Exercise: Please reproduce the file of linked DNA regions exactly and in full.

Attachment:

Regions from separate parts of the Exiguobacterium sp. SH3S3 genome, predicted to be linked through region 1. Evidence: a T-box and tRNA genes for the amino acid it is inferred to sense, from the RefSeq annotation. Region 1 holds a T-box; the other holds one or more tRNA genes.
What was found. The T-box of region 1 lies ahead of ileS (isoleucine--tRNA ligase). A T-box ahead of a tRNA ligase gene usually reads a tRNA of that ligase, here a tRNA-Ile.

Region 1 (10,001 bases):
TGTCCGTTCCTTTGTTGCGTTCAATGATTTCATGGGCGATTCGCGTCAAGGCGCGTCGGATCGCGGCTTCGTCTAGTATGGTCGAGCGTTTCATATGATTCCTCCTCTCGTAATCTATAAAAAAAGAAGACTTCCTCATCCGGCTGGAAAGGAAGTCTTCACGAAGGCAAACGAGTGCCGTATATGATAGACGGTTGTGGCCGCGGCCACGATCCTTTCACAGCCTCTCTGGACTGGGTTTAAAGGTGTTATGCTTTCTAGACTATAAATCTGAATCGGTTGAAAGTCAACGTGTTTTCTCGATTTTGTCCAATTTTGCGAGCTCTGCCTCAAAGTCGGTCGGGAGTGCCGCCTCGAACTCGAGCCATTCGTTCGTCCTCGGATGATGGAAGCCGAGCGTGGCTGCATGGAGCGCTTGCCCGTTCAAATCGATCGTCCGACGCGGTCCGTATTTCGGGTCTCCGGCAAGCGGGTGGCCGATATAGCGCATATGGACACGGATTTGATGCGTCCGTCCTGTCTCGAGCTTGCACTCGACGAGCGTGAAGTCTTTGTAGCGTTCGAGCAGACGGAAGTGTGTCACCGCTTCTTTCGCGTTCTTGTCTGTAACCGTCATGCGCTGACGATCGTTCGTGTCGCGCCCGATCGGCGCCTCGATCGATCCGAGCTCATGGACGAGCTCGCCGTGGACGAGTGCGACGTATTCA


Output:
Regions from separate parts of the Exiguobacterium sp. SH3S3 genome, predicted to be linked through region 1. Evidence: a T-box and tRNA genes for the amino acid it is inferred to sense, from the RefSeq annotation. Region 1 holds a T-box; the other holds one or more tRNA genes.
What was found. The T-box of region 1 lies ahead of ileS (isoleucine--tRNA ligase). A T-box ahead of a tRNA ligase gene usually reads a tRNA of that ligase, here a tRNA-Ile.

Region 1 (10,001 bases):
TGTCCGTTCCTTTGTTGCGTTCAATGATTTCATGGGCGATTCGCGTCAAGGCGCGTCGGATCGCGGCTTCGTCTAGTATGGTCGAGCGTTTCATATGATTCCTCCTCTCGTAATCTATAAAAAAAGAAGACTTCCTCATCCGGCTGGAAAGGAAGTCTTCACGAAGGCAAACGAGTGCCGTATATGATAGACGGTTGTGGCCGCGGCCACGATCCTTTCACAGCCTCTCTGGACTGGGTTTAAAGGTGTTATGCTTTCTAGACTATAAATCTGAATCGGTTGAAAGTCAACGTGTTTTCTCGATTTTGTCCAATTTTGCGAGCTCTGCCTCAAAGTCGGTCGGGAGTGCCGCCTCGAACTCGAGCCATTCGTTCGTCCTCGGATGATGGAAGCCGAGCGTGGCTGCATGGAGCGCTTGCCCGTTCAAATCGATCGTCCGACGCGGTCCGTATTTCGGGTCTCCGGCAAGCGGGTGGCCGATATAGCGCATATGGACACGGATTTGATGCGTCCGTCCTGTCTCGAGCTTGCACTCGACGAGCGTGAAGTCTTTGTAGCGTTCGAGCAGACGGAAGTGTGTCACCGCTTCTTTCGCGTTCTTGTCTGTAACCGTCATGCGCTGACGATCGTTCGTGTCGCGCCCGATCGGCGCCTCGATCGATCCGAGCTCATGGACGAGCTCGCCGTGGACGAGTGCGACGTATTCA